After being named a top presidential candidate in 2020, then-candidate Donald Trump was asked about his plan to legalize same-sex marriage.
In a September 20, 2020, interview on Fox News, Trump answered, “I’m for it.
It’s the best thing that ever happened to marriage.
It just changed the whole game.
We have so many great marriages going on now.”
In a second Fox News interview the following month, Trump reiterated his support for marriage equality.
“We’re going to have a very big marriage movement,” he said.
“The best marriage movement that ever took place in the history of the world.
It has the greatest, the most amazing, the greatest marriage.”
“I am for marriage,” Trump continued.
“I think it’s very important.
I think it is very important.”
In January 2021, Trump signed a controversial executive order to allow businesses to discriminate against gay and lesbian employees.
The Trump administration argued that the policy is necessary to protect workers from discrimination and protect business owners from having to pay employees less than heterosexual employees.
It was challenged by the American Civil Liberties Union, which sued the administration to block the order, arguing that it violates the First Amendment and the Equal Protection Clause of the 14th Amendment, which protects people’s rights to free speech and assembly.
In February 2021, the Trump Justice Department filed a brief in a federal district court arguing that the government’s actions violate the 14-year-old Civil Rights Act, which bars racial discrimination and prohibits unlawful retaliation against employees.
At the time, Attorney General Jeff Sessions announced that the Justice Department would challenge the executive order and argued that it would not be constitutional.
In June 2021, Sessions joined with four other Justice Department lawyers to write a brief to the Ninth Circuit Court of Appeals in San Francisco.
In the brief, the Justice department argued that Trump’s order violated the Equal Employment Opportunity Commission’s (EEOC) anti-discrimination protections, and argued the order could not be enforced in court because the government was not using the statute to enforce its discrimination claims.
The brief was issued just days after Sessions was confirmed as attorney general.
Sessions’ opinion did not address the EEOC’s claims against Trump and the administration did not respond to multiple requests for comment.
On May 10, 2021, in a meeting with the heads of religious institutions, Trump again expressed his support of same-, same-gender marriage.
“You can be married in a church.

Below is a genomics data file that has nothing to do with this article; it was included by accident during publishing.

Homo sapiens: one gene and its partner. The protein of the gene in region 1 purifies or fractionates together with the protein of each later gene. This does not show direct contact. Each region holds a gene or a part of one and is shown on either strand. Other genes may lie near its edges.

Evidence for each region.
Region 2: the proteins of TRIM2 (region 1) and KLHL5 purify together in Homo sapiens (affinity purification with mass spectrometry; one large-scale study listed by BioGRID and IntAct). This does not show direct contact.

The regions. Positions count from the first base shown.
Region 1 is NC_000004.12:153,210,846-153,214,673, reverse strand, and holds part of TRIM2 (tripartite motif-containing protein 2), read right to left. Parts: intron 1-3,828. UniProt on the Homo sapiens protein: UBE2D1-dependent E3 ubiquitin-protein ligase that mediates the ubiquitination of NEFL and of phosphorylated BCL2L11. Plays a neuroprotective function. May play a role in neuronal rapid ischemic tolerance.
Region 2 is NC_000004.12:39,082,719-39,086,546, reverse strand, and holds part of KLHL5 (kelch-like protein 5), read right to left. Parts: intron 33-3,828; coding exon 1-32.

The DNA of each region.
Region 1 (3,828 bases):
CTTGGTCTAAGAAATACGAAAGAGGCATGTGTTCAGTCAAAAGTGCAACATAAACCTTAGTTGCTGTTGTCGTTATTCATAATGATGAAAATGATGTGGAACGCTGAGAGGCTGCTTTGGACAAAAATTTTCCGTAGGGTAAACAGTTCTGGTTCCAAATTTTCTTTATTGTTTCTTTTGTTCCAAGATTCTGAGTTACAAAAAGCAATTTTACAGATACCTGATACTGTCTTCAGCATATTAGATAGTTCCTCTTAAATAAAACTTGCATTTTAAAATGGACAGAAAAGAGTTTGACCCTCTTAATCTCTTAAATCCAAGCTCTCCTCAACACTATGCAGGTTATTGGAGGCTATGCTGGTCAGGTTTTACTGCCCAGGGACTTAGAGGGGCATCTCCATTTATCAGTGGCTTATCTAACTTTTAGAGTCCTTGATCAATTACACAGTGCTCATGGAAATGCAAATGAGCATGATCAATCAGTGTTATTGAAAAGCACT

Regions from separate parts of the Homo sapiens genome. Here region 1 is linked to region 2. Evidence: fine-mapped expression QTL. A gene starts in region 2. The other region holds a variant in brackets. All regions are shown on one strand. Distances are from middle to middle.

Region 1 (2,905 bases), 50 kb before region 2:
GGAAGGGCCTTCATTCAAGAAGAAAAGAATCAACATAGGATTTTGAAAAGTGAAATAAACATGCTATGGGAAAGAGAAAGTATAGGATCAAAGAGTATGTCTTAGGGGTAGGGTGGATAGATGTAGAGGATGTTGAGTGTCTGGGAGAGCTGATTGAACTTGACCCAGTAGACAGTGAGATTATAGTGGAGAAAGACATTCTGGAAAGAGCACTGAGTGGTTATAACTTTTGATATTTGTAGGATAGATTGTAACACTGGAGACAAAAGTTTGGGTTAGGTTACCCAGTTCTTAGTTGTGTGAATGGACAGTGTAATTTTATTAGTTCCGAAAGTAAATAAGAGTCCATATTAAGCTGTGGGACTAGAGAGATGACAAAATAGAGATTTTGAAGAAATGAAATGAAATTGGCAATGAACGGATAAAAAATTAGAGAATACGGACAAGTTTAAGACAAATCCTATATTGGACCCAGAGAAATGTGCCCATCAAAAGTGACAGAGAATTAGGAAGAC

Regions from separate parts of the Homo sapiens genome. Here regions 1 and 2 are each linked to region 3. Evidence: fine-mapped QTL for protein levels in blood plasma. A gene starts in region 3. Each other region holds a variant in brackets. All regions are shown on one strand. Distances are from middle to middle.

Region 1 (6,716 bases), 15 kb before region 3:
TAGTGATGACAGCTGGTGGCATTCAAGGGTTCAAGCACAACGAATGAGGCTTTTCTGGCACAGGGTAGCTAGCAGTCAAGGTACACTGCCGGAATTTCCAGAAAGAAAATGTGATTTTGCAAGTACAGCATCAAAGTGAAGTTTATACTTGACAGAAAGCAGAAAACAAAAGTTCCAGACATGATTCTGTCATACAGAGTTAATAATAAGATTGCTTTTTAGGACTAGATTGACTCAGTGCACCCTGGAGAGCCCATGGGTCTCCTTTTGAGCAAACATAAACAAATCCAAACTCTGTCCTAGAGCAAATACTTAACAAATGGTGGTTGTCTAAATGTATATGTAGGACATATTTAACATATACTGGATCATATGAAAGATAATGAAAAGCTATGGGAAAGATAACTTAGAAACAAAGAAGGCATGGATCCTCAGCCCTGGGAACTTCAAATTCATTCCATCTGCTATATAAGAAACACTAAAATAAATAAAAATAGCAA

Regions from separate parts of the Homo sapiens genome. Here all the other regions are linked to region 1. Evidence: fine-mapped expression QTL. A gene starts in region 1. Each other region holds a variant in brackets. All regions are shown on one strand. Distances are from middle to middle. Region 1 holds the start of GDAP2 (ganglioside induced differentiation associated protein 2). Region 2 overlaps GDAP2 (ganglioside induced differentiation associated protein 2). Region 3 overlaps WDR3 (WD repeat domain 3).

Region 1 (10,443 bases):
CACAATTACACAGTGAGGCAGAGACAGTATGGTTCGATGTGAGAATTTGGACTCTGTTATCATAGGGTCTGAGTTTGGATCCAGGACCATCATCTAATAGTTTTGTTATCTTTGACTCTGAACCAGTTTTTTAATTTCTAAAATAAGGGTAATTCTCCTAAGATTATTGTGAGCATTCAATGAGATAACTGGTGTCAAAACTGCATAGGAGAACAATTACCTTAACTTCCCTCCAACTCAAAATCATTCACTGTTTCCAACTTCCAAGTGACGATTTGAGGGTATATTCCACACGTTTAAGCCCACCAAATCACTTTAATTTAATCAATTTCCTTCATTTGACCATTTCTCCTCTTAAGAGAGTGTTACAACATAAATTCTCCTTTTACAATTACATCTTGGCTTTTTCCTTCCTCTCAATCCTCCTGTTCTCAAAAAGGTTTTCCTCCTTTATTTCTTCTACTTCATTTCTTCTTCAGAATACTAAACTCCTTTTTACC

It can be in a temple,” Trump said.
After the White House did not issue a statement on the issue, a number of religious leaders and gay rights advocates released a statement, saying that they supported Trump’s “commitment to full inclusion” for all people.
“President Trump’s support of marriage equality and his strong advocacy for equal treatment for all Americans have been instrumental in making this a reality,” said David Gandy, executive director of the Human Rights Campaign.
“In the coming days, we will have to wait for the Department of Justice’s final decision on whether to take this case, and we will work closely with all concerned to ensure this case is properly decided.”
After the Trump Administration released its opinion, LGBT rights advocates, who had been pressuring the administration for months to clarify its position, started receiving death threats and other harassing phone calls.
On June 1, 2021—the same day that the Trump-Sessions White House brief was filed—the White House released a new brief that included an appeal to the Court of Appeal of the Ninth U.S. Circuit Court.
The new brief argued that because the Supreme Court had ruled in favor of the EEoc’s claims, the order did not violate the Equal Access Clause of Title VII of the Civil Rights Code.
“For all the years of debate over the constitutionality of the Trump Executive Order, the Court’s decisions and precedents make clear that the order does not violate federal anti-discriminatory laws or the Equal Coverage Clause of this Act,” the brief said.
It continued, “The Executive Order does not create any new rights for individuals, nor does it change the law on the ground of sex.
It is a mere clarification of longstanding protections for individuals.”
On June 2, 2021 the Trump White House issued a second brief that stated the Trump order did, in fact, violate the EEO’s anti-Discrimination Clause.
In its brief, White House Counsel Don McGahn argued that “Trump’s executive order, as interpreted by the courts, is not a discriminatory action and therefore cannot be enforced by the EE Department.”
A federal judge sided with the White Senate.
On July 2, 2020—two days before Trump was sworn in as president—the U.C.L.A. filed a lawsuit against the Trump’s Office of Legal Counsel (OLC) in federal court in New York, seeking to have the Trump executive order declared invalid.
The complaint, filed in April 2021, was the first legal